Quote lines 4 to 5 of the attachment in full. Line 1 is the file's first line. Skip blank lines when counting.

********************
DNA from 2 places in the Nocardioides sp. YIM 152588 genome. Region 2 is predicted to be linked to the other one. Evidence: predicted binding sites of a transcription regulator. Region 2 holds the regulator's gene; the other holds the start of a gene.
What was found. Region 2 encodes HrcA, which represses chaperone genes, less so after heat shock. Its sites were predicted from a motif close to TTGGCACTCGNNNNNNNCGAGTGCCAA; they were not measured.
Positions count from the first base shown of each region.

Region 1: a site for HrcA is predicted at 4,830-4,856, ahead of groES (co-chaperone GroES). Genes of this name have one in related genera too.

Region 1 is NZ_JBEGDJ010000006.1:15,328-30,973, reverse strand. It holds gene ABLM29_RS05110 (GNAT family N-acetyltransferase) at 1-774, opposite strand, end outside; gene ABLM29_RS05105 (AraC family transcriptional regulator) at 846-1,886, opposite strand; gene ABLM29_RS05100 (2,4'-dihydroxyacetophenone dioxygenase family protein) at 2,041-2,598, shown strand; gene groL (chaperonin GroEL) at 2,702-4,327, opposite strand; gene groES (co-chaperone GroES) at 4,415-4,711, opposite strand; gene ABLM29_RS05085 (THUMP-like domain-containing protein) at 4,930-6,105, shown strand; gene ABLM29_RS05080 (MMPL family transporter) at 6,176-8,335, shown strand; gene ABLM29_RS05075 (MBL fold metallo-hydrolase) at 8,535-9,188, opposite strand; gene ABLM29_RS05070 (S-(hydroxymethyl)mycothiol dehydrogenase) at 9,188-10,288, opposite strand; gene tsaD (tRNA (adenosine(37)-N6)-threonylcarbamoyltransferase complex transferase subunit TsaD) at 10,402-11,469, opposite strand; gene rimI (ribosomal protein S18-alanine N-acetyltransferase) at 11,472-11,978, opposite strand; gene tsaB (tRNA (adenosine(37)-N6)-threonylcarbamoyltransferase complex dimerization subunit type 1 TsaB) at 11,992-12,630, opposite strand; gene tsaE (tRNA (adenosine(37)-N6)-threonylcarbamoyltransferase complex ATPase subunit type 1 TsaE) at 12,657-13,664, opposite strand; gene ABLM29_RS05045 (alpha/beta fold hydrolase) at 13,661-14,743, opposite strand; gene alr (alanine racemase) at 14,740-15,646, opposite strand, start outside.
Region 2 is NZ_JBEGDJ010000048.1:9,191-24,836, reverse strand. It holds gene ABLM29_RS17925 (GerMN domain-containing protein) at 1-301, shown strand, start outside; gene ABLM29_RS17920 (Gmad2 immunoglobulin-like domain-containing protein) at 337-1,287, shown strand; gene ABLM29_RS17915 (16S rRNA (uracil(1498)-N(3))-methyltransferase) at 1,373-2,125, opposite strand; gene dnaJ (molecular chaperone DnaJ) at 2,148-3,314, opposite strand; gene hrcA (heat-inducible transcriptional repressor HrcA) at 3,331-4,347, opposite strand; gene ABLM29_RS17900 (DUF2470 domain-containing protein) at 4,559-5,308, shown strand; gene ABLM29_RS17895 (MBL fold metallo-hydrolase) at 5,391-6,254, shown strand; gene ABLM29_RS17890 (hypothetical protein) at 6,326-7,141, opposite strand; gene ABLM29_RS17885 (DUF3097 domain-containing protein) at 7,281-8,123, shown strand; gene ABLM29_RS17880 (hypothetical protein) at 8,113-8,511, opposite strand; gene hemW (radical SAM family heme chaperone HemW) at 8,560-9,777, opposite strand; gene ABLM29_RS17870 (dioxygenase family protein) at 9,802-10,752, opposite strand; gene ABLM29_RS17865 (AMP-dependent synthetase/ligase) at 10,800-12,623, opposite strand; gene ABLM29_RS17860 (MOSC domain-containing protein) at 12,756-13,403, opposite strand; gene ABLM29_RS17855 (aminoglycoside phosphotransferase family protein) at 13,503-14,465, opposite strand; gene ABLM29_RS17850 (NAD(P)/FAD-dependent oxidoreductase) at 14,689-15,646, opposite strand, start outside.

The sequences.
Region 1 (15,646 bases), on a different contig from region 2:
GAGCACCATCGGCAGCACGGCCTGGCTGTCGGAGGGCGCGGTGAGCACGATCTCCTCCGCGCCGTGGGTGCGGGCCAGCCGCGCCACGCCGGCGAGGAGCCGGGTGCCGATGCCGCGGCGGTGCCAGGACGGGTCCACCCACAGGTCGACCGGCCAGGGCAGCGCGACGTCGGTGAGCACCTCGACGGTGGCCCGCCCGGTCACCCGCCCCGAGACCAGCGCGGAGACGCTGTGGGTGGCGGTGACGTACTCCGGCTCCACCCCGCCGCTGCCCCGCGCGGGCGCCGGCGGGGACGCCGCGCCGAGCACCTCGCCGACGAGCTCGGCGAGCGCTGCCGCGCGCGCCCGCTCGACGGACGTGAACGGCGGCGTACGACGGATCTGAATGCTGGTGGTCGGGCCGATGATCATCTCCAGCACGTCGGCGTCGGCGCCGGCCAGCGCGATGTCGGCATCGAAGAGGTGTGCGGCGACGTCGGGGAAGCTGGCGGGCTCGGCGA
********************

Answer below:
Region 1: a site for HrcA is predicted at 4,830-4,856, ahead of groES (co-chaperone GroES). Genes of this name have one in related genera too.

Region 1 is NZ_JBEGDJ010000006.1:15,328-30,973, reverse strand. It holds gene ABLM29_RS05110 (GNAT family N-acetyltransferase) at 1-774, opposite strand, end outside; gene ABLM29_RS05105 (AraC family transcriptional regulator) at 846-1,886, opposite strand; gene ABLM29_RS05100 (2,4'-dihydroxyacetophenone dioxygenase family protein) at 2,041-2,598, shown strand; gene groL (chaperonin GroEL) at 2,702-4,327, opposite strand; gene groES (co-chaperone GroES) at 4,415-4,711, opposite strand; gene ABLM29_RS05085 (THUMP-like domain-containing protein) at 4,930-6,105, shown strand; gene ABLM29_RS05080 (MMPL family transporter) at 6,176-8,335, shown strand; gene ABLM29_RS05075 (MBL fold metallo-hydrolase) at 8,535-9,188, opposite strand; gene ABLM29_RS05070 (S-(hydroxymethyl)mycothiol dehydrogenase) at 9,188-10,288, opposite strand; gene tsaD (tRNA (adenosine(37)-N6)-threonylcarbamoyltransferase complex transferase subunit TsaD) at 10,402-11,469, opposite strand; gene rimI (ribosomal protein S18-alanine N-acetyltransferase) at 11,472-11,978, opposite strand; gene tsaB (tRNA (adenosine(37)-N6)-threonylcarbamoyltransferase complex dimerization subunit type 1 TsaB) at 11,992-12,630, opposite strand; gene tsaE (tRNA (adenosine(37)-N6)-threonylcarbamoyltransferase complex ATPase subunit type 1 TsaE) at 12,657-13,664, opposite strand; gene ABLM29_RS05045 (alpha/beta fold hydrolase) at 13,661-14,743, opposite strand; gene alr (alanine racemase) at 14,740-15,646, opposite strand, start outside.